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I've studied Kali/escrima for a good number of years and my total extent of using it was taking a fork out of my 6 year old nephew's hand.
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Old November 11, 2013, 11:16 PM   #54
plinkz
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If you can't find a good KM school I'd say look for a good, old fashioned boxing gym.

Reminds me of my karate instructor telling us once that a professional boxer would defeat a karate practitioner. This was MANY years ago, so I'm not sure of the basis for his statement, but it may have been based on the boxer's superior hand speed. If it wasn't hand speed, it was something to do with footwork and balance. The memory fails me. Anybody here enlighten me?
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Old November 12, 2013, 04:07 PM   #55
mukibetser
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Good boxing training will teach you proper foot work, get you used to taking punches (which is a key part of self defense), and obviously teach you how to punch properly and greatly increase your speed. Many people are not flexible or fast enough to properly throw kicks, particularly in a real world scenario, so all of the time spent learning fancy kicks in TKD and to a lesser degree Karate are basically useless for self defense. Boxing is basic and effective. Most fights start with and can be ended with a punch or elbow. The vast majority of people who aren't trained don't know how to throw a proper tight punch with proper body rotation and use of your legs and core that can generate tremendous force.

I saw on "Human Weapon" or another similar show that they tested punch strength of TKD, kung fu and boxer, and the boxer far and away had the most force behind his punch.
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Old November 12, 2013, 05:31 PM   #56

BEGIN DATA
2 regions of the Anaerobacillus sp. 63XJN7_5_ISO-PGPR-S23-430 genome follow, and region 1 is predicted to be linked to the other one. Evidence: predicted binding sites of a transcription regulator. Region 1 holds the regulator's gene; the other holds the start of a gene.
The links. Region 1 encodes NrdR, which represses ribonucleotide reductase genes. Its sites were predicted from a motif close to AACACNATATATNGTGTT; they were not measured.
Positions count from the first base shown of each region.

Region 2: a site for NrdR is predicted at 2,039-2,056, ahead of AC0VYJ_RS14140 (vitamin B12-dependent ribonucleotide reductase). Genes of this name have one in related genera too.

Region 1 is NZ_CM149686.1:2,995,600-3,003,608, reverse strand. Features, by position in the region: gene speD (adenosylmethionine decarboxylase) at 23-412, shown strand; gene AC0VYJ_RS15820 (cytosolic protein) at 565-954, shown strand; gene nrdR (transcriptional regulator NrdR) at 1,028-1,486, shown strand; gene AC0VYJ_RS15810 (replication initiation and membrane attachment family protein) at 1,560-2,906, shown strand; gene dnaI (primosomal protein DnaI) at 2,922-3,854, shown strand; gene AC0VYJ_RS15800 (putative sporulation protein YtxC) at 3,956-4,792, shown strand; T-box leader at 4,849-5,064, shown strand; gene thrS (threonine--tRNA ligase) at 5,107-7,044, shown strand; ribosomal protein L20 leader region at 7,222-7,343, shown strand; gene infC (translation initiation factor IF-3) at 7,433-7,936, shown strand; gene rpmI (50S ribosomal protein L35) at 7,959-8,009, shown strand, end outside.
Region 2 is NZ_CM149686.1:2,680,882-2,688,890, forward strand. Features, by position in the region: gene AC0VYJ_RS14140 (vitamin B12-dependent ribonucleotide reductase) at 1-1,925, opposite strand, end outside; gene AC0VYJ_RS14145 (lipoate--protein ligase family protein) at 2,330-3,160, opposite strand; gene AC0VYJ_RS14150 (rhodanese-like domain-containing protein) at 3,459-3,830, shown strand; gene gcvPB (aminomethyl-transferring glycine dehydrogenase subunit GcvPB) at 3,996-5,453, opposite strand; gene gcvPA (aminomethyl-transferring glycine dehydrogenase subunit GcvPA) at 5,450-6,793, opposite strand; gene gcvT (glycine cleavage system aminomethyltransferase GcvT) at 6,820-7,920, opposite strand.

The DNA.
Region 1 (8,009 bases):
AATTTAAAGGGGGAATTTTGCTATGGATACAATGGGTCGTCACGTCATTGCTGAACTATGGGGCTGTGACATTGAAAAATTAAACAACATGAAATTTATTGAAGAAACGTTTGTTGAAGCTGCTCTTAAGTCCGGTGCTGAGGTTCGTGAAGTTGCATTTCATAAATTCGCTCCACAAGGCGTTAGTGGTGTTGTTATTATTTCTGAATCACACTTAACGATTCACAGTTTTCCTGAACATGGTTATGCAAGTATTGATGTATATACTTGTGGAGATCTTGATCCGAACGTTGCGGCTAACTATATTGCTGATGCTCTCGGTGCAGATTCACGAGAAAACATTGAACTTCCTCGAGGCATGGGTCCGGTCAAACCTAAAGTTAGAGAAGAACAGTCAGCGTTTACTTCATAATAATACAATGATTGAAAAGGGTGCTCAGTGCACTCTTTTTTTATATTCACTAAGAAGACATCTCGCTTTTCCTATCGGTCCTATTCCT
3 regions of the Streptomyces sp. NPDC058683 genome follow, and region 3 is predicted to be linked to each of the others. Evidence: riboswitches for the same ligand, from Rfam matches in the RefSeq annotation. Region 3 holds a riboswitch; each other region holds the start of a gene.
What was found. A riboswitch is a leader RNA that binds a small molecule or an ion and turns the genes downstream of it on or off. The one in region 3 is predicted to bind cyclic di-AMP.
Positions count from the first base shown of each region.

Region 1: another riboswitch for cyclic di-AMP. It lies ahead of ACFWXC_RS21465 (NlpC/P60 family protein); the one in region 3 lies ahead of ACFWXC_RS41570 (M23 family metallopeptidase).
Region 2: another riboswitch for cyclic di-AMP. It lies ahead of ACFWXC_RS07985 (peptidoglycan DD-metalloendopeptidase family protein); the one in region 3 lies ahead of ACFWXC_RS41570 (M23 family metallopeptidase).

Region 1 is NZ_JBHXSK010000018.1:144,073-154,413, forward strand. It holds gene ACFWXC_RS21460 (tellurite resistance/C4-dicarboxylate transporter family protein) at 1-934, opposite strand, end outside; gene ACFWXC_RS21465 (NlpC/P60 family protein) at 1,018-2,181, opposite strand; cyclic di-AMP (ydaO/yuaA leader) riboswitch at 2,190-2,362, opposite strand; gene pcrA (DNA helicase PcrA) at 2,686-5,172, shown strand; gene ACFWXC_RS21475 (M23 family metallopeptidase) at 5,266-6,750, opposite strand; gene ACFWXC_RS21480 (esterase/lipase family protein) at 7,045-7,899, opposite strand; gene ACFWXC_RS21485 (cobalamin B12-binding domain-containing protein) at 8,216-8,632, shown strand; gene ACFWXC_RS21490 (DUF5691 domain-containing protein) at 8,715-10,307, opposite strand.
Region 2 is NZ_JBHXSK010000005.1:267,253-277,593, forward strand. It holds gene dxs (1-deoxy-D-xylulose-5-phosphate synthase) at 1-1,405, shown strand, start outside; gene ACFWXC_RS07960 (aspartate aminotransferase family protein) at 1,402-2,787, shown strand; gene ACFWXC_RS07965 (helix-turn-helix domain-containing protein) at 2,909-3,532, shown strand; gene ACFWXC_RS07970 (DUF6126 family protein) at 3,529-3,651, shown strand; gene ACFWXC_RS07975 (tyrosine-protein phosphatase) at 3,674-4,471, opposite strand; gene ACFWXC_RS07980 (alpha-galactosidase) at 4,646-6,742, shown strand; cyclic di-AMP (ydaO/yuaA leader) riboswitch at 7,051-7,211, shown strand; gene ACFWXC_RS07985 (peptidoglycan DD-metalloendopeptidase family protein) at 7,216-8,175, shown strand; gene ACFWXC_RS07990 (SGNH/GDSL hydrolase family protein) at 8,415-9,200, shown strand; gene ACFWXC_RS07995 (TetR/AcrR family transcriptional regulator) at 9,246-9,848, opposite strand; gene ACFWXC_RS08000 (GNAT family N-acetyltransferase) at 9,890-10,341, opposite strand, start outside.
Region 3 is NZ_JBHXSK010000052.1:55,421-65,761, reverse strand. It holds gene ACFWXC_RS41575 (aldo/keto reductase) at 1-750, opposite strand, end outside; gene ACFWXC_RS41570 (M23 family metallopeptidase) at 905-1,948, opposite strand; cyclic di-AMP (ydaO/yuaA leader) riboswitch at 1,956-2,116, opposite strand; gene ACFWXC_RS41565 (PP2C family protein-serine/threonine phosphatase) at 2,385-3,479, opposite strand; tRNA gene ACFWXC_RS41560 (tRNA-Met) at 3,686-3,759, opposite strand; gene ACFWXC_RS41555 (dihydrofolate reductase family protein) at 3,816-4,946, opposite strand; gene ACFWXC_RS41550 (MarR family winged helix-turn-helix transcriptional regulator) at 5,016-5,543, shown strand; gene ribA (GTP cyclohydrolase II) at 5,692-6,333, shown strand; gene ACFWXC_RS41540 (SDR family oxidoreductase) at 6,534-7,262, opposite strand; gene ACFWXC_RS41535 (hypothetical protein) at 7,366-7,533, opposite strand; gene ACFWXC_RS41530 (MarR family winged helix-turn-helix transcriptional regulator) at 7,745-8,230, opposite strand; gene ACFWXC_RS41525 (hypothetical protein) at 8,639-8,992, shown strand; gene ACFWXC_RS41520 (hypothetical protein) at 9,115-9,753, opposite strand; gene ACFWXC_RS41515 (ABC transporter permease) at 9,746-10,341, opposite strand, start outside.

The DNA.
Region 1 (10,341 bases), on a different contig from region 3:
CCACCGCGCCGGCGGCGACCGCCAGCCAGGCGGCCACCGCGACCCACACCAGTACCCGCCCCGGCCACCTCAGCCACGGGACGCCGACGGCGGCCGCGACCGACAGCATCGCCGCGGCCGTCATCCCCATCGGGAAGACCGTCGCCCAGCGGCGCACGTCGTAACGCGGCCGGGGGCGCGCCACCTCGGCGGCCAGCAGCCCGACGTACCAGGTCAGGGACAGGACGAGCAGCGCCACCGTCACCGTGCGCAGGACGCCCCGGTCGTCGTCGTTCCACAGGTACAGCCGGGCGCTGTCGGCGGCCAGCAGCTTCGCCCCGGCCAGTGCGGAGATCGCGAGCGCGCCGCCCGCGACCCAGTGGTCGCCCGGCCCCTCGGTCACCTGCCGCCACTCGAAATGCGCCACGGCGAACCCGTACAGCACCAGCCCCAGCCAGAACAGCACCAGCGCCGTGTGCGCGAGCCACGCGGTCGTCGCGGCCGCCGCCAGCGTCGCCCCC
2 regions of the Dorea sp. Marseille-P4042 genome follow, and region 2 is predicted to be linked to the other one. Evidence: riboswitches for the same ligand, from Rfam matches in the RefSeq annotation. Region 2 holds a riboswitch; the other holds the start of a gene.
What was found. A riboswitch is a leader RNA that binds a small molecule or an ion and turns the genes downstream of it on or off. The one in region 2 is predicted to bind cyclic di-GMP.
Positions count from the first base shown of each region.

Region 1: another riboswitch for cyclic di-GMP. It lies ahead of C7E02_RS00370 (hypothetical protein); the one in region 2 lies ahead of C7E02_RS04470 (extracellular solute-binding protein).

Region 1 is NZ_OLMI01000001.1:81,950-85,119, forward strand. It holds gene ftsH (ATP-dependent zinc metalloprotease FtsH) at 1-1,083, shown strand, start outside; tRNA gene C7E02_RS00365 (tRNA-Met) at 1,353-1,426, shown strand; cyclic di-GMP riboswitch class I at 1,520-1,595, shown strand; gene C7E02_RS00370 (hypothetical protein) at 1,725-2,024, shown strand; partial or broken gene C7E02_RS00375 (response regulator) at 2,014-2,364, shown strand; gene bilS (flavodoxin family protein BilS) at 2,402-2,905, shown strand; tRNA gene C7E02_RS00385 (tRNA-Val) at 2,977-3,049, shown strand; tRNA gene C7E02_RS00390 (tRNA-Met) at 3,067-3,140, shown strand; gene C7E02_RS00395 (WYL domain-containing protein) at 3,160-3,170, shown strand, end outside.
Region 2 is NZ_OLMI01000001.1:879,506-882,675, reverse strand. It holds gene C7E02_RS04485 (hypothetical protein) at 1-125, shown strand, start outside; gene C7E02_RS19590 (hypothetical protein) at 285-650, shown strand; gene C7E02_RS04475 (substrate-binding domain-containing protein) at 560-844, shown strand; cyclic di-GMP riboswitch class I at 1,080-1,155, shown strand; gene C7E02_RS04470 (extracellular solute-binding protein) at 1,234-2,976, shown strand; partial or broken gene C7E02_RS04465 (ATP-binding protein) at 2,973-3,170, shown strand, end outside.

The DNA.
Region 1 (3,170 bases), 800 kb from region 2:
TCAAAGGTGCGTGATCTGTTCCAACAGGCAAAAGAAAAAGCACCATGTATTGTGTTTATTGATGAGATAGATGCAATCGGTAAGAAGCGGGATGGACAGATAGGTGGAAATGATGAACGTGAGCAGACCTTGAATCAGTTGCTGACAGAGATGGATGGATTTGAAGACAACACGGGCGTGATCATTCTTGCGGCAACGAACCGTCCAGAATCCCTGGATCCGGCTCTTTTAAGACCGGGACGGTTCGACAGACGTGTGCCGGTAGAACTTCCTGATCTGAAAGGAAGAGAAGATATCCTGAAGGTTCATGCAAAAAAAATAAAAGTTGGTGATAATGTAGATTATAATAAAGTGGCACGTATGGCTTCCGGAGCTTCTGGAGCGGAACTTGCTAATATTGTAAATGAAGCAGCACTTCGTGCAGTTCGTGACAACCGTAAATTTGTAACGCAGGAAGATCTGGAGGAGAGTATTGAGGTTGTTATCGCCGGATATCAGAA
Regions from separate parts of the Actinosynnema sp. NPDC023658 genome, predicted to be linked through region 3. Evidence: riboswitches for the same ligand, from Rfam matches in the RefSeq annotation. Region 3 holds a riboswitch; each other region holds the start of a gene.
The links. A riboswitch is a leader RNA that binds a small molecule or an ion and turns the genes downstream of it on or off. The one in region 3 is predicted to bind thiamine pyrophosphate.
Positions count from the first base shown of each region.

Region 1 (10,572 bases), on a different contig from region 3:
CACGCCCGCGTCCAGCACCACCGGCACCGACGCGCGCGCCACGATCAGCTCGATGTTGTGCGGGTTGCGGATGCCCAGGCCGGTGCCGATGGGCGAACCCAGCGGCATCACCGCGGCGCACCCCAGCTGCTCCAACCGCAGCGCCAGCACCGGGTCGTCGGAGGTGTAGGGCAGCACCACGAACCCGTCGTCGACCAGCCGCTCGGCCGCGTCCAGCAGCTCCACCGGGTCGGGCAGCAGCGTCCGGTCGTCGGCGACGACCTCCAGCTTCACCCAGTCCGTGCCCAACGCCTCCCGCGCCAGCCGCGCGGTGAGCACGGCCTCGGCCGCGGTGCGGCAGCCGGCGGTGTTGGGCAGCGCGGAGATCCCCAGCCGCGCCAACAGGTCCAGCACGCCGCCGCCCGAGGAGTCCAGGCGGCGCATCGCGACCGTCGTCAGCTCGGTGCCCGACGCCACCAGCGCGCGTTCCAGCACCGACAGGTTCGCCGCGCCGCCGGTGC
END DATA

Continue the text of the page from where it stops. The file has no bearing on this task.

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A boxer would beat most MMA practitioners (whether it's karate, judo, jujitsu, taekwondo,etc)......in a boxing match. However I can kick a lot harder (and farther) than I can throw a punch and you don't need to be super flexible to kick someon's knee out. It is easier if you only have to defend against a hand strike, if you throw in feet and knees it's another dimension that can be hard to account for.
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Old November 12, 2013, 06:13 PM   #57
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I've trained hapkido for a few years now. Great form if you're looking for a balance between soft and hard style technique. Practice multiple times a week.
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Old November 13, 2013, 01:10 PM   #58
Stevie-Ray
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40 years or so of boxing and wrestling have taken it's toll on me. I've managed to stay is some sort of shape for most, but at 57, that's getting tougher as well. I like to think I can still hold my own, but then at 6'4" and 250 lbs, suffice to say, I don't usually have to worry about strangers. I do carry concealed, all the time, usually on elevated alert, due to my previous location, but have had very few occasions warranting more than an extra worry or two.
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Old November 14, 2013, 08:42 PM   #59
dayman
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My guess - on what was meant by the boxing vs. martial arts thing - is that typically boxers are trying to knock each other out, and marital arts practitioners are trying to score points.
Obviously there are lots of exceptions but, a lot of "black belts" never progress beyond points-sparing and preforming katas.

I think it's a good idea to get some hand-to-hands training of some sort, but for practical purposes, the discipline you choose probably doesn't matter much.
If you're comfortable enough with physical interactions that you won't freeze up, have a basic understanding of kinesthetics, and can avoid having your gun taken from you, you'll probably do pretty well at defending yourself.